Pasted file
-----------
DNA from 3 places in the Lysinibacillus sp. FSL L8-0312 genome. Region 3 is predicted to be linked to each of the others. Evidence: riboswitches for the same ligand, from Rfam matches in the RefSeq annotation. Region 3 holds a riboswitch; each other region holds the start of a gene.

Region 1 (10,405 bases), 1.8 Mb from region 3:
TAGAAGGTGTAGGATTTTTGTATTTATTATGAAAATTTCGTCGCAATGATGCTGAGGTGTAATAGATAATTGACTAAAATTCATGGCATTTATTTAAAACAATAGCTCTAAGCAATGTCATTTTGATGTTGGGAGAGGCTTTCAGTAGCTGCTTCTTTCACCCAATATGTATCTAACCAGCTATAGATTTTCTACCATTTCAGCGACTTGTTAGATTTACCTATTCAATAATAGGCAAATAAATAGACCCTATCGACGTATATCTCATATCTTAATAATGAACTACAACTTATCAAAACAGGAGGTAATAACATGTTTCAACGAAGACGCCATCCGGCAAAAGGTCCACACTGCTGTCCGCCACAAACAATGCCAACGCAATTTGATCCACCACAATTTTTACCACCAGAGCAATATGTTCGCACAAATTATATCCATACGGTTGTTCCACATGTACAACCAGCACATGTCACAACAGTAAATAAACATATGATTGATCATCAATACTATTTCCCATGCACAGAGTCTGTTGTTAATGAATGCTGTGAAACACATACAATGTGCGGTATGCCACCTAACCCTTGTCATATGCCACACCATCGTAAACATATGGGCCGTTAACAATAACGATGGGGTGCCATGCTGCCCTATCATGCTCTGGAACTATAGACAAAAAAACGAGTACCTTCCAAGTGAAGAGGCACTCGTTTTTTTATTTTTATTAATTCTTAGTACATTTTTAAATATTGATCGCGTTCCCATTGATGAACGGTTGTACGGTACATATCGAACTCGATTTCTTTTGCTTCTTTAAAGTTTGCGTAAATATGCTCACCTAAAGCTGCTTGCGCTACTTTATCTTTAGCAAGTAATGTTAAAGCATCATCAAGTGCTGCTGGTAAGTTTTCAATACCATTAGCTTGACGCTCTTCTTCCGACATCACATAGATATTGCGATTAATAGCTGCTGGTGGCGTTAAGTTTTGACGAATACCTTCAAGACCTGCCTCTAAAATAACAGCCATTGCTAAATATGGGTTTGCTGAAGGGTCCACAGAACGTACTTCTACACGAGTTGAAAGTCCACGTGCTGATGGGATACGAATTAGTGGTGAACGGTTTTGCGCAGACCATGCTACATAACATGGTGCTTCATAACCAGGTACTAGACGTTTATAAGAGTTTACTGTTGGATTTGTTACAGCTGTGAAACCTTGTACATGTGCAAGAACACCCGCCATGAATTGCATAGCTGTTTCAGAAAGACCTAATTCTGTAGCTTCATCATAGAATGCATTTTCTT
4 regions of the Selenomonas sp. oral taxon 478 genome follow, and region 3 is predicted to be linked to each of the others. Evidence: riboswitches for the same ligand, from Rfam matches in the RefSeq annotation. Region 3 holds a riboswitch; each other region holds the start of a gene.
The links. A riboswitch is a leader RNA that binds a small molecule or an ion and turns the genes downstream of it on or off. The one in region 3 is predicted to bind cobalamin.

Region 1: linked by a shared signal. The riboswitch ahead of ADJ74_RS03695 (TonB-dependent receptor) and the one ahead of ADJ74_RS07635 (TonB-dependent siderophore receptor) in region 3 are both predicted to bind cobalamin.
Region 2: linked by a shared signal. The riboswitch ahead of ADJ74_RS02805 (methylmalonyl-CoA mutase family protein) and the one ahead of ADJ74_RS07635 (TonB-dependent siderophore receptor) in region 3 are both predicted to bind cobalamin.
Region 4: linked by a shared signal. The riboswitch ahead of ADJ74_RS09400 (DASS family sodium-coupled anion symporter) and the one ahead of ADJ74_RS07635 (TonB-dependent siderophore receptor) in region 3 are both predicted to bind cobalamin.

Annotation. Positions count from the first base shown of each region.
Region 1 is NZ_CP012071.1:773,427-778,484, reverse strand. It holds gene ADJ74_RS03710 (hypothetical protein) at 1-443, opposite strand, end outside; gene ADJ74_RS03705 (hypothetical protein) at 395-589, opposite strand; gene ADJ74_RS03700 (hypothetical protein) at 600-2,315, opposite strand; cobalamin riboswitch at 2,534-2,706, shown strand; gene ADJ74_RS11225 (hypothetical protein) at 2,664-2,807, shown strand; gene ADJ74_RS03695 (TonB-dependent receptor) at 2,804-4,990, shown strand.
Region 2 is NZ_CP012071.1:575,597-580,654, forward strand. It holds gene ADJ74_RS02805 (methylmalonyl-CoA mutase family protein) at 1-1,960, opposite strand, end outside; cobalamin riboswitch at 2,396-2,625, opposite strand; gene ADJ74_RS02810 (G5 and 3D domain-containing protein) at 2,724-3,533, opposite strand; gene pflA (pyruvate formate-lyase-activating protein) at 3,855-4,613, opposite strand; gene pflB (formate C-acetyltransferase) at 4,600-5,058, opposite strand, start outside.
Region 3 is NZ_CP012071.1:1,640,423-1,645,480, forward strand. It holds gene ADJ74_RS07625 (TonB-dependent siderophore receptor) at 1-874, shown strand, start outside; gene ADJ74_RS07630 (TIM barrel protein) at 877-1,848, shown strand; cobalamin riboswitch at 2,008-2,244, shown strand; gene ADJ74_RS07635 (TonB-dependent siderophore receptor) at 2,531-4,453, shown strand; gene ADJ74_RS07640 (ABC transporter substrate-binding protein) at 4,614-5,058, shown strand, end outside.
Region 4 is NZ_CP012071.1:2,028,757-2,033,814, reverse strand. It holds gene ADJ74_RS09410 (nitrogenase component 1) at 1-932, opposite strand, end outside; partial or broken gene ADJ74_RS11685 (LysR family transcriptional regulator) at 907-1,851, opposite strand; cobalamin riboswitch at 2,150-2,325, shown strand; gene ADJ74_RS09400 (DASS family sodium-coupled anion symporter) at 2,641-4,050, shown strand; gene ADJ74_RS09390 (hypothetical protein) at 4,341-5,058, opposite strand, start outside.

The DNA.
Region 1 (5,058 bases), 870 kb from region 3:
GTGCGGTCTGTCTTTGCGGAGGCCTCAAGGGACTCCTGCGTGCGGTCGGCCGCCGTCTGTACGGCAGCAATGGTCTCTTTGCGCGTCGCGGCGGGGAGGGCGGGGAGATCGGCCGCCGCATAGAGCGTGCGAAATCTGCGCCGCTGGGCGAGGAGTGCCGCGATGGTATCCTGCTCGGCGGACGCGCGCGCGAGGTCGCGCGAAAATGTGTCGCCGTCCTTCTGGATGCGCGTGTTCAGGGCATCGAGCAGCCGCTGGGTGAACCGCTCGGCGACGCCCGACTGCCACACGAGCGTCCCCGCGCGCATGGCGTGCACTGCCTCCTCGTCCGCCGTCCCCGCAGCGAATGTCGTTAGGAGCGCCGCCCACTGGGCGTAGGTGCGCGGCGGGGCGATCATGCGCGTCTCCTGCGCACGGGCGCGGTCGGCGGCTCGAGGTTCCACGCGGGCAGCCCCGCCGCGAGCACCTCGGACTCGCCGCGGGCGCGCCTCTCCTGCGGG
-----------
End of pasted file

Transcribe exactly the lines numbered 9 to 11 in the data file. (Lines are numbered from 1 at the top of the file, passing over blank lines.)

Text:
Annotation. Positions count from the first base shown of each region.
Region 1 is NZ_CP012071.1:773,427-778,484, reverse strand. It holds gene ADJ74_RS03710 (hypothetical protein) at 1-443, opposite strand, end outside; gene ADJ74_RS03705 (hypothetical protein) at 395-589, opposite strand; gene ADJ74_RS03700 (hypothetical protein) at 600-2,315, opposite strand; cobalamin riboswitch at 2,534-2,706, shown strand; gene ADJ74_RS11225 (hypothetical protein) at 2,664-2,807, shown strand; gene ADJ74_RS03695 (TonB-dependent receptor) at 2,804-4,990, shown strand.
Region 2 is NZ_CP012071.1:575,597-580,654, forward strand. It holds gene ADJ74_RS02805 (methylmalonyl-CoA mutase family protein) at 1-1,960, opposite strand, end outside; cobalamin riboswitch at 2,396-2,625, opposite strand; gene ADJ74_RS02810 (G5 and 3D domain-containing protein) at 2,724-3,533, opposite strand; gene pflA (pyruvate formate-lyase-activating protein) at 3,855-4,613, opposite strand; gene pflB (formate C-acetyltransferase) at 4,600-5,058, opposite strand, start outside.